Why do we eat vegetables with forks, rather than spoons?
Green beans, okay, you can spear them. Chunks of broccoli or asparagus, ditto. But corn? Peas? Mashed or baked potatoes? Why in god's name must one balance one's peas on a fork, or be thought an uncultured dolt, when eating them with a spoon makes so much more sense? Mashed potatoes and gravy have about the same consistency as pudding, but we are allowed to eat pudding with a spoon and are forced to eat mashed potatoes with a fork. OMGWTF?
Whose fault is this madness?
I blame the French. La Tour d'Argent, famous for numbering its ducks, has been in business since 1582, claims to have introduced the fork to France, and doubtless is behind its current inappropriate use.
And no, the answer is not the spork, that grapefruit spoon with a pituitary disorder. The answer is to use eating implements in their proper offices, dammit. Forks for spear-able items, spoons for shovel-able ones. MASHED POTATOES CANNOT BE SPEARED.
Someday... in the far, far future... when all the races and creeds cease their argument and join hands together, when "the war-drum throbb'd no longer, and the battle-flags were furl'd / In the Parliament of man, the Federation of the world," when death and disease have been banished, and we are able to lay aside our race's petty superstitions and shibboleths, we will be able to put away the prejudices of our ancient manners of refection, and use our eating implements in a rational manner.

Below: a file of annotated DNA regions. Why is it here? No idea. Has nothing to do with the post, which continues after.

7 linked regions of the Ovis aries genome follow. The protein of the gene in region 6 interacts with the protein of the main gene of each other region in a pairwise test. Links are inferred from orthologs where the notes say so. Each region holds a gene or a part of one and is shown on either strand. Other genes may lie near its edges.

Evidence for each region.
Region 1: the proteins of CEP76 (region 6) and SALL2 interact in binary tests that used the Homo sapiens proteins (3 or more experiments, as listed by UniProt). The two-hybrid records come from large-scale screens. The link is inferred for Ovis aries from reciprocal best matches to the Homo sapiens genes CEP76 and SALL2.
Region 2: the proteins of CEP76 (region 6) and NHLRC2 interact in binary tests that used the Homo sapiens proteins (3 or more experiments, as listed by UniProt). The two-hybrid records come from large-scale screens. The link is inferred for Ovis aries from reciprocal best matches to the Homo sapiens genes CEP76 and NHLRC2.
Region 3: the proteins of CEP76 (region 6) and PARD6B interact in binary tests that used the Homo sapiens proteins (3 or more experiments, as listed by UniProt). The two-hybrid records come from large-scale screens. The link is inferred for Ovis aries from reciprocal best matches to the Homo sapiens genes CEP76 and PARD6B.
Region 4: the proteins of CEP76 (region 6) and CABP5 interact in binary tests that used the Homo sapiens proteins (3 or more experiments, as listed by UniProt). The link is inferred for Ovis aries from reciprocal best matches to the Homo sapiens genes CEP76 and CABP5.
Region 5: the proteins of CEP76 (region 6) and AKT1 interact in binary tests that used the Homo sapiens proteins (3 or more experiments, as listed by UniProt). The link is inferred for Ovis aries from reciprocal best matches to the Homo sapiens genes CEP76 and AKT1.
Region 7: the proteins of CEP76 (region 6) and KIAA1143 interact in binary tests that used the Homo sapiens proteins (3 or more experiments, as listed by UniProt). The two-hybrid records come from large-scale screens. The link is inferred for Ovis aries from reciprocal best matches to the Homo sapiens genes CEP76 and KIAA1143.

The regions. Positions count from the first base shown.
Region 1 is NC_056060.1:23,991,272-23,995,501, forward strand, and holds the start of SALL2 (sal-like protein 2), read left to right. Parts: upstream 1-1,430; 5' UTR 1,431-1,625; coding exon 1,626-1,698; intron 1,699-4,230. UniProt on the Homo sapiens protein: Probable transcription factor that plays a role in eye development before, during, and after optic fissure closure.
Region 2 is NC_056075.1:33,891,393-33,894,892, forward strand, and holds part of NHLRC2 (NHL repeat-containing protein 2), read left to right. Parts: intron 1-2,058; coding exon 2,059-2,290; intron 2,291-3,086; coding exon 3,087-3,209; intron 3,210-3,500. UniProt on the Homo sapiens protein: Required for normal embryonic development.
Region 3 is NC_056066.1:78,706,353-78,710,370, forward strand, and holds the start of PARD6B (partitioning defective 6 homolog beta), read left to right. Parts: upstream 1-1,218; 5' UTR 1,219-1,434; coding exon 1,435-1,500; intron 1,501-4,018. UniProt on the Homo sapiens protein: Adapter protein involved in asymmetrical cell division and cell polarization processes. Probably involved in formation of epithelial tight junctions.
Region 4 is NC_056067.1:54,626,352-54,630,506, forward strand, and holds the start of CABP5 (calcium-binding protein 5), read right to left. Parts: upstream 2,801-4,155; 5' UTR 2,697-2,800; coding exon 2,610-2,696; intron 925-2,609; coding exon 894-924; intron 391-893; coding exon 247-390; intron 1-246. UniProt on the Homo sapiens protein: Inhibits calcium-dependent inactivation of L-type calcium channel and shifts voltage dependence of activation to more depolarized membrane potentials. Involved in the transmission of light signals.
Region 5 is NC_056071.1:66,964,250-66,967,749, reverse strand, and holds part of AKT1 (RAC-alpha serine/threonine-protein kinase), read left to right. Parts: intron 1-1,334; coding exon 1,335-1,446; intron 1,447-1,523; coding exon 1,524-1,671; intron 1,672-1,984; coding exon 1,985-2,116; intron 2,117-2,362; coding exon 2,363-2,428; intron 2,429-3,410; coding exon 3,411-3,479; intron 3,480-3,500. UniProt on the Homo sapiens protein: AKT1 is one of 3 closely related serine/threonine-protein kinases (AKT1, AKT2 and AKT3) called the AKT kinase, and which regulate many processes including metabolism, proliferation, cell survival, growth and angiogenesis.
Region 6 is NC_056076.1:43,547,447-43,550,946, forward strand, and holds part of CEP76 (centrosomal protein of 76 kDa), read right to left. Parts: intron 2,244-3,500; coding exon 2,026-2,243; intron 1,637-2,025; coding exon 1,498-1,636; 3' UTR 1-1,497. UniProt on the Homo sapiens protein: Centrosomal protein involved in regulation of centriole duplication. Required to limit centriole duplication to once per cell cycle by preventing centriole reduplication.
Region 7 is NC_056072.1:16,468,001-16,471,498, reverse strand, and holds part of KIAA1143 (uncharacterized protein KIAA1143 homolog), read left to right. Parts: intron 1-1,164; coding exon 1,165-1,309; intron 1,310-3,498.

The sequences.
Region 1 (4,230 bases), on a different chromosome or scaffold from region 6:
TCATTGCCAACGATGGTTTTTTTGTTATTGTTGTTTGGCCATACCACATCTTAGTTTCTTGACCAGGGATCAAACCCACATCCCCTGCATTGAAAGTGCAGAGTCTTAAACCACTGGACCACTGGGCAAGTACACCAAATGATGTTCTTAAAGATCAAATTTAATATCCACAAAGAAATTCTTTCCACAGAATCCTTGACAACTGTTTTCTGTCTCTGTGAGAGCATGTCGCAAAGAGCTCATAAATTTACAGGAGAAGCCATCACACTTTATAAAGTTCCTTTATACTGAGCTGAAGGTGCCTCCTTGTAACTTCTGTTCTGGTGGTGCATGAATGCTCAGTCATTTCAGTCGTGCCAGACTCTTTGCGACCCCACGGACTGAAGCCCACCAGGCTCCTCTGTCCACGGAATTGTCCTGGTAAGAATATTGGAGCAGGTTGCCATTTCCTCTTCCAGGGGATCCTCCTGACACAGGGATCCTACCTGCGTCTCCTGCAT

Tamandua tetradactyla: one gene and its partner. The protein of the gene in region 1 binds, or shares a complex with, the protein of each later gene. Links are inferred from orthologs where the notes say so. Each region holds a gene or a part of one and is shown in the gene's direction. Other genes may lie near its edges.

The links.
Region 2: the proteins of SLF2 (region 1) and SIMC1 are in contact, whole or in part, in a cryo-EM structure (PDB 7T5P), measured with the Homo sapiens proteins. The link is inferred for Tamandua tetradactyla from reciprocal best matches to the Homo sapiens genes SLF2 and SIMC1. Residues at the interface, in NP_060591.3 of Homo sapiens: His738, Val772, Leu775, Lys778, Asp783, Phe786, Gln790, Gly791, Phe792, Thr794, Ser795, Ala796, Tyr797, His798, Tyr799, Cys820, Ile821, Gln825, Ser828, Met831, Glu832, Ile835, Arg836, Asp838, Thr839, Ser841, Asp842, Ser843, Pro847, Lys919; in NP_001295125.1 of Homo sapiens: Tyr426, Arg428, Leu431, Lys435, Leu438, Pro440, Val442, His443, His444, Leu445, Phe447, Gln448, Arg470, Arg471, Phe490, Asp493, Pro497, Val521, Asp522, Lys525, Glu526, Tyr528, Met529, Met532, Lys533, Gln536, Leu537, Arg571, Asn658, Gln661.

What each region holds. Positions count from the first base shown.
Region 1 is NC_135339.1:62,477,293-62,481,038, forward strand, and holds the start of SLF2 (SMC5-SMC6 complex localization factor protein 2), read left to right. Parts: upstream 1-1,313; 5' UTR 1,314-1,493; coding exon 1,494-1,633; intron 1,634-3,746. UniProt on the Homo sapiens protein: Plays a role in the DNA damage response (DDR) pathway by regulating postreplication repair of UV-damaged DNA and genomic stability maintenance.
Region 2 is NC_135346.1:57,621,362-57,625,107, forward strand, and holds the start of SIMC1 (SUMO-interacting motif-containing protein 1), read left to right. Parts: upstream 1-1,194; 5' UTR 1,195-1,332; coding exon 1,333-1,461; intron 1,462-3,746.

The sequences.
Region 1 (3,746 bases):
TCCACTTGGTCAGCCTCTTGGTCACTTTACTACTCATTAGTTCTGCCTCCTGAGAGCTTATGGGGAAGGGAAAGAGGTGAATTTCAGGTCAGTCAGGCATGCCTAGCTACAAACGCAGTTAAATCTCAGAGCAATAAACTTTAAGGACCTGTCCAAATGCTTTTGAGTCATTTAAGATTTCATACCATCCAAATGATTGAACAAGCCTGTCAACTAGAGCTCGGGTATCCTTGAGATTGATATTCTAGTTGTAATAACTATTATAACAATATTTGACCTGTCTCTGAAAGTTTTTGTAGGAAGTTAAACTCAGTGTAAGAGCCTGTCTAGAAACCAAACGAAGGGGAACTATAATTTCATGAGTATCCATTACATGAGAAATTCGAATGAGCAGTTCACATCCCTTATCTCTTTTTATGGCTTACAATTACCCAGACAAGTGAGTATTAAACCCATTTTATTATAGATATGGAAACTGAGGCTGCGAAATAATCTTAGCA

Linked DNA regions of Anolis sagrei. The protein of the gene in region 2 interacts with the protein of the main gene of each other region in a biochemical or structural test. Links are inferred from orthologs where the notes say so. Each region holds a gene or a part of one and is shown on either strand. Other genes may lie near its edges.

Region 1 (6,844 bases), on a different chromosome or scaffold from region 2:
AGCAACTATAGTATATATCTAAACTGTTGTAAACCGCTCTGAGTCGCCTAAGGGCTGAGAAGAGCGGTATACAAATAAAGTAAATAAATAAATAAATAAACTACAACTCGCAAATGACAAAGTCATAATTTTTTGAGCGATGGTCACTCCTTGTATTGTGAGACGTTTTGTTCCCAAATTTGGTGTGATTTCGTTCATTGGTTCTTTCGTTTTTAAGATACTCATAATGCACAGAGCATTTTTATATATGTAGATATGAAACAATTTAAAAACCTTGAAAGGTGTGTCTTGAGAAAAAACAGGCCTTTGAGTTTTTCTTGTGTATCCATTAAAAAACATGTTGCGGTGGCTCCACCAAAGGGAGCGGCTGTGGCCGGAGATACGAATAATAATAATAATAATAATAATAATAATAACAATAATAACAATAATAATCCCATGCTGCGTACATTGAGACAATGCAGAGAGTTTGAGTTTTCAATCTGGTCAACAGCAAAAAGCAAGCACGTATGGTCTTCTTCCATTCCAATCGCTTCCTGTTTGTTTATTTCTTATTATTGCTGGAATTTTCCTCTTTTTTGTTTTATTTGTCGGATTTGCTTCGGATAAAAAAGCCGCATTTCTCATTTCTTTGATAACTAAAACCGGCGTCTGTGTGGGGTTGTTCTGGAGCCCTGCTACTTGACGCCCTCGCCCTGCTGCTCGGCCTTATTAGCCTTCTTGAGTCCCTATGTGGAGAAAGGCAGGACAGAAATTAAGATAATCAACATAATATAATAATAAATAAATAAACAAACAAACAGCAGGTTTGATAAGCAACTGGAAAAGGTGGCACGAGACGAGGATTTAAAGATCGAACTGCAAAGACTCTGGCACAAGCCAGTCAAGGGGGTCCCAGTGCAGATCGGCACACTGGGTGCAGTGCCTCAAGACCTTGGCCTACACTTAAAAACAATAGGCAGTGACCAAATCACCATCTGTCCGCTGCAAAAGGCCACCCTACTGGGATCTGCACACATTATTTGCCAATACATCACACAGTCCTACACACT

Until that happy day, hide this truth in your heart, and pass it along to your children: it makes no damned sense to eat creamed corn with a fork.
Okay, I'm done.
回復 == kaifuku == recovery (from illness),
|Left radical is 'go', right radical is a character only found in Chinese meaning 'go back'. Thus, it originally meant, 'go somewhere then go back'. Henshall suggests taking the right radical as 'person' (人), 'sun' (日), and 'sitting cross-legged', and as a mnemonic: 'Person goes repeatedly to sit cross-legged in sun.'|